Is My Addiction Bad Enough for Treatment?

Do I Need Rehab?

If you think you have an addiction, you probably do. And if that’s true, you will need treatment at some level. A person with an addiction will crave a substance or other behavioral habits. An addicted person often ignores other areas of his life to fulfill the cravings.

Maybe you think someone close to you has an addiction. Signs of addiction are seen by other people and symptoms of addiction are experienced by the person with the potential addiction. With that said, let’s start with you.

Are You Addicted?

First, let’s discuss why you think you’re addicted to something. All addictions, whether to substances or behaviors, involve physical or psychological processes. And every person’s experience of addiction is a little bit different, but it usually includes a cluster of signs or symptoms. 

Common Symptoms of Addiction:

  • Tolerance — is there a need to participate in the addictive behavior more and more to get the effects you felt at first?
  • Withdrawal symptoms when you don’t use the substance or engage in the activity. They are usually unpleasant and the opposite of the effects of the addictive behavior.
  • Inability to cut down or control the addictive behavior.
  • Focusing more occupational, social, or recreational activities on the addiction. And as a result, putting social and occupational roles in danger.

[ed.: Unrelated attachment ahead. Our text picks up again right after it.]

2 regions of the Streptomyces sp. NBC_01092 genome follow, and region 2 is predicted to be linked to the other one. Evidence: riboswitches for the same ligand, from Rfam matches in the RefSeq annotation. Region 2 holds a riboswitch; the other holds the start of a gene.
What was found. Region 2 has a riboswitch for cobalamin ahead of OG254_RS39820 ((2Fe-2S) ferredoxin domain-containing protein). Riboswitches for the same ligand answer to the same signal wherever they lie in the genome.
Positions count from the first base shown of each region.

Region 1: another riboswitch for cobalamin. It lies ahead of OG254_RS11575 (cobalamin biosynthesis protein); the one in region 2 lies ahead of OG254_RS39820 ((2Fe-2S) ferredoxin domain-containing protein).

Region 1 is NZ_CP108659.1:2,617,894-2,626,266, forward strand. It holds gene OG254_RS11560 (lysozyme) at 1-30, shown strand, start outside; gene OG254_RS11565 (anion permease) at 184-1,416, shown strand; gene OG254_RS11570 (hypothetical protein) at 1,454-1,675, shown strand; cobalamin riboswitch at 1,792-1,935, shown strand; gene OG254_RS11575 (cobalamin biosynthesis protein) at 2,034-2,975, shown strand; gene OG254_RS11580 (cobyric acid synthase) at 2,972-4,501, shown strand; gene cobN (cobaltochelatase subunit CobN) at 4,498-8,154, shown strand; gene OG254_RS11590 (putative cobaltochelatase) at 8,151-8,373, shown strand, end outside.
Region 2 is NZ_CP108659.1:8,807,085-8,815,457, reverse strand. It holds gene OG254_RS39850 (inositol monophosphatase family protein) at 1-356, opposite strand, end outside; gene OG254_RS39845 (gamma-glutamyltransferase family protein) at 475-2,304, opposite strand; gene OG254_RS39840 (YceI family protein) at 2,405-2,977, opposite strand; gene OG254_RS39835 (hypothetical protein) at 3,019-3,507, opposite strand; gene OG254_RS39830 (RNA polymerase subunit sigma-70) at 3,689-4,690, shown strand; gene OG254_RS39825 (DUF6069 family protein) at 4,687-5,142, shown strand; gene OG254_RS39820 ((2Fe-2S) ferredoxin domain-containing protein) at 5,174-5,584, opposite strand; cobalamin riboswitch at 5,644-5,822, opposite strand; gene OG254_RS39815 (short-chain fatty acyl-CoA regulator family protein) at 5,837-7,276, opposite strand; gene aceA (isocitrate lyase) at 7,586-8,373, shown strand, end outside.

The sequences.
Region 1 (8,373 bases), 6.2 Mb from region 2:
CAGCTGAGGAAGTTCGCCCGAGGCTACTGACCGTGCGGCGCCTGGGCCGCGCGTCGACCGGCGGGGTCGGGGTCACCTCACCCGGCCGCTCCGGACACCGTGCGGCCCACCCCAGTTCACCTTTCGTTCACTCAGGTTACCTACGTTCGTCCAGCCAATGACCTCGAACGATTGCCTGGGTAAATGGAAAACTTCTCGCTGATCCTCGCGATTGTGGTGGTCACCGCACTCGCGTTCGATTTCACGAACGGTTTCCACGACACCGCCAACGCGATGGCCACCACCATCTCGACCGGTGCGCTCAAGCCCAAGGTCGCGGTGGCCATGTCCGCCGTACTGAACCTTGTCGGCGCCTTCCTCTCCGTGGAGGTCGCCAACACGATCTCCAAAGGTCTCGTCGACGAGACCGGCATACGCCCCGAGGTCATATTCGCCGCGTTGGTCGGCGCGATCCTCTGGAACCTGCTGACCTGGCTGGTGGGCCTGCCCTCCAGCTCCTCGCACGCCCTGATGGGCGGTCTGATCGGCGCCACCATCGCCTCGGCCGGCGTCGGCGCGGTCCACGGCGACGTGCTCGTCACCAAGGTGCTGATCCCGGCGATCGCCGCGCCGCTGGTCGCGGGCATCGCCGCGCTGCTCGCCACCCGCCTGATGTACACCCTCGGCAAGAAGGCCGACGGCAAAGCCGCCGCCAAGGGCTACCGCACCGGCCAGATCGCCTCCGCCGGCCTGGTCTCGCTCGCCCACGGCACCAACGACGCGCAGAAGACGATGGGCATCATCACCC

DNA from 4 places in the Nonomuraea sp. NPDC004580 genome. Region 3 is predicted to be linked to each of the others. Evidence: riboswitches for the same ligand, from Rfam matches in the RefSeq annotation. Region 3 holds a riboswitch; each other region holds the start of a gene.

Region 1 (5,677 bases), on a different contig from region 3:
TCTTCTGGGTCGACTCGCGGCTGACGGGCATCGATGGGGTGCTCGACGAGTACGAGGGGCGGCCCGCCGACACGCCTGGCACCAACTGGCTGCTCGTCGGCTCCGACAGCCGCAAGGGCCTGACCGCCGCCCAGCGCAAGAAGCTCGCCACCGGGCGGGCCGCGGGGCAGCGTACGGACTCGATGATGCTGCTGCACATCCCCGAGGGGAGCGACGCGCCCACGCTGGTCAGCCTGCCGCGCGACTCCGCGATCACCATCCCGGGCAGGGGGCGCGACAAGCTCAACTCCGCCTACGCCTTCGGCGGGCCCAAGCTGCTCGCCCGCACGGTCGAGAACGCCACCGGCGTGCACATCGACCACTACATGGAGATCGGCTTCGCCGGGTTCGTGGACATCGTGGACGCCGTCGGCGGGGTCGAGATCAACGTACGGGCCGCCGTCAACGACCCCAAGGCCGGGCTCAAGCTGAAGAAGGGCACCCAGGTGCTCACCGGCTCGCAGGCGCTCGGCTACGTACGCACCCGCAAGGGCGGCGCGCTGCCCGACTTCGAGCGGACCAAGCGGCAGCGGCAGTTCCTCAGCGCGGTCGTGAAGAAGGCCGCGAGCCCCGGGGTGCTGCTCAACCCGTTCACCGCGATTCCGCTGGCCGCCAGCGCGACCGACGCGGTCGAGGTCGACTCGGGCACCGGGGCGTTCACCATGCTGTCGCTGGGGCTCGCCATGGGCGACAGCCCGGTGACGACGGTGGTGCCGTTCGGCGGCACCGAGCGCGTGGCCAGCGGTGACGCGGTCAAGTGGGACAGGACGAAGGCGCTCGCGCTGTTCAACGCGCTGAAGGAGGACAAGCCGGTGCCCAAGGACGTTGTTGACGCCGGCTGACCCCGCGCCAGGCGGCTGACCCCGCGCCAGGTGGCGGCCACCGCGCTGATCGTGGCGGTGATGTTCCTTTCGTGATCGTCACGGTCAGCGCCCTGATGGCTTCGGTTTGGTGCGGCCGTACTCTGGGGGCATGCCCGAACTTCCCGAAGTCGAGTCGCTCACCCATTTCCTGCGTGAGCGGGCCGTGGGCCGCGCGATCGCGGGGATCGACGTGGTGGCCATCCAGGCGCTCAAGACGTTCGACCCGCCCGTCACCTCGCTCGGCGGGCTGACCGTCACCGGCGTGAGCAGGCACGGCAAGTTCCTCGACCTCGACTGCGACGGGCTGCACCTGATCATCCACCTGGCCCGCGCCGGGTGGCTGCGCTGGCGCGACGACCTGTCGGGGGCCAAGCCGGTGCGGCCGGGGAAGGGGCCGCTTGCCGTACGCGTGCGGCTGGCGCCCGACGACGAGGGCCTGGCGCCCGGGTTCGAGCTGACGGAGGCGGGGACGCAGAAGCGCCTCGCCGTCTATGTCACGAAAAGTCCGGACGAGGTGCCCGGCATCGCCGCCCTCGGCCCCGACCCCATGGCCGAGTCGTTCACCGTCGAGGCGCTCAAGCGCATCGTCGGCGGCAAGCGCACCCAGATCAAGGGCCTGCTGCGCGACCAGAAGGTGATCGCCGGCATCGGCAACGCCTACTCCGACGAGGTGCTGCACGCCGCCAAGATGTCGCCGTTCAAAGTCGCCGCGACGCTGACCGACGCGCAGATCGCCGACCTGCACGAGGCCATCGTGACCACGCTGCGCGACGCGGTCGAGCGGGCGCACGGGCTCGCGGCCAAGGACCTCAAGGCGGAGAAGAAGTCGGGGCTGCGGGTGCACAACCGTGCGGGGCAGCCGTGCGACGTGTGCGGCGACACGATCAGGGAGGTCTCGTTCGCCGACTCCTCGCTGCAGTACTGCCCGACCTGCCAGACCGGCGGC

• Becoming preoccupied with the addiction — spending a lot of time planning, taking part in, and recovering from the addictive behavior.
  • Extreme mood changes — happy to sad to excited to anxious, etc.
  • Sleeping a lot more or less than usual. Sleeping at different times of the day or night.
  • Unexpected changes in energy — extremely tired or energetic.
  • Weight loss or gain.
  • Unexpected and repeated coughs and sniffles.
  • Appearing unwell at some times and better at other times.
  • Pupils of the eyes seeming smaller or larger than usual.
  • Ignoring risky behaviors like sharing needles and unprotected sex.

Warning Signs of Addiction

Identifying an addiction problem in someone else can be hard to do. The American Society of Addiction Medicine (ASAM) defines addiction as a chronic disease that affects the brain’s reward, motivation, and memory functions. A person with an addiction may crave a substance or behavioral habits and ignore other parts of their life. With that in mind, these are some of the signs:

  • Secretiveness
  • Lying
  • Stealing
  • Financially unstable
  • Social group changes, new and unusual friends; odd phone conversations
  • Repeated, urgent, unexplained outings
  • Paraphernalia such as unusual pipes, cigarette papers, small weights, scales, etc.
  • Stashes of drugs, typically in small plastic, paper or foil packages


Some signs of addiction can have other explanations. You need to be cautious about jumping to conclusions about other people. But if you see obvious signs such as paraphernalia, talk to a primary care provider, an addiction specialist or counselor for guidance.